Known as ‘The Venice of the Cotswolds’ because of the river meandering through, Bourton-on-the-Water is home to historic buildings housing cafes, restaurants, and pubs, as well as ancient churches. It is often voted ‘the prettiest village in the UK’, and it’s easy to see why.
You can do a day trip to the area, but I would recommend spending a bit longer – maybe doing a road trip around the Cotswolds to see all of it. Or you could base in a particular town or village, such as Bourton on the Water. There are so many wonderful Airbnbs in the Cotswolds to enjoy country life for a while!
The Quantock Hills are an AONB (Area of Outstanding Natural Beauty) in Somerset. They are a very small range of 12×4 miles, but from the highest points they offer spectacular views of the surrounding countryside. They are mainly heathland, ideal for trekking and mountain biking, and are home to lots of small country villages.
Isles of Scilly
Off of the British mainland are the Isles of Scilly. Located in their own micro-climate, the archipelago offers island life which is unmatchable elsewhere in the country. Life moves at a slower pace here, and there are gorgeous beaches, rugged cliffs, and azure waters just waiting to explore. Not to mention the uninhabited islands, which are left untouched for birds and wildlife. It’s a British holiday like no other.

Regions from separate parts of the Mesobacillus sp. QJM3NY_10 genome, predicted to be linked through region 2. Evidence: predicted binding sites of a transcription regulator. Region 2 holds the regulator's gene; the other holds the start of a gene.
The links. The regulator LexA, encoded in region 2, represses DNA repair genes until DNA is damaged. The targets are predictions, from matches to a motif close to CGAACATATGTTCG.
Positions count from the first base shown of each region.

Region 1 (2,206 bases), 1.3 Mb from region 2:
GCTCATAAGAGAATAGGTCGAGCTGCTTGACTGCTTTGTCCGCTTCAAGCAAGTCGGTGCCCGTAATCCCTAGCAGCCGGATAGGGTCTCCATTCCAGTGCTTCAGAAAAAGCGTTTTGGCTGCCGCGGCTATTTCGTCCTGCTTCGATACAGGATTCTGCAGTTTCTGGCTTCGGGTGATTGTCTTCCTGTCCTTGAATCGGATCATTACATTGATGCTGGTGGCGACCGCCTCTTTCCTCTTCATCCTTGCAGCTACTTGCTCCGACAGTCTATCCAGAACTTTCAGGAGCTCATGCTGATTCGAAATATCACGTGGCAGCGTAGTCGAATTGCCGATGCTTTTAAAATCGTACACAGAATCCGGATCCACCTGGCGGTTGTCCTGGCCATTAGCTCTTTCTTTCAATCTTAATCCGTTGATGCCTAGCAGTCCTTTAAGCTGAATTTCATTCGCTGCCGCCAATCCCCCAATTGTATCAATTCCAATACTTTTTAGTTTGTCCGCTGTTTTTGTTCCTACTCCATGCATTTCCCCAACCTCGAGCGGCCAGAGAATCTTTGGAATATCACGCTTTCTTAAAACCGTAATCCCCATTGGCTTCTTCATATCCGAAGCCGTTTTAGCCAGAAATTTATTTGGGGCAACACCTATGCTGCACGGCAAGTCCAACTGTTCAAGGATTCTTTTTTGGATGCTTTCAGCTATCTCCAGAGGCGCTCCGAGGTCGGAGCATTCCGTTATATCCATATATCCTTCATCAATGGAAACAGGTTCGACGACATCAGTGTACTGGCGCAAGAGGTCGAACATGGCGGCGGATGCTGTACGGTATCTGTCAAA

Exmouth was somewhere I visited a lot when growing up (my gran lived here) and I recently spent some more time in. Only when I returned did I appreciate its beauty and fortunate position, and how many things there are to do in Exmouth.
It is at the meeting place of the Jurassic Coast – a 92 mile stretch that takes in some of the country’s best coastal views – and the Exe estuary, where the beach turns into river, the sides of which are home to a lot of unique flora and fauna. Exmouth is also close to the East Devon moorland, which provides ample hiking opportunities and in and around local villages.
See you in the South West!
There are so many amazing places to visit in South West England, from bustling cities to small villages to the most spectacular countryside. Check out my new blog for more information about this region!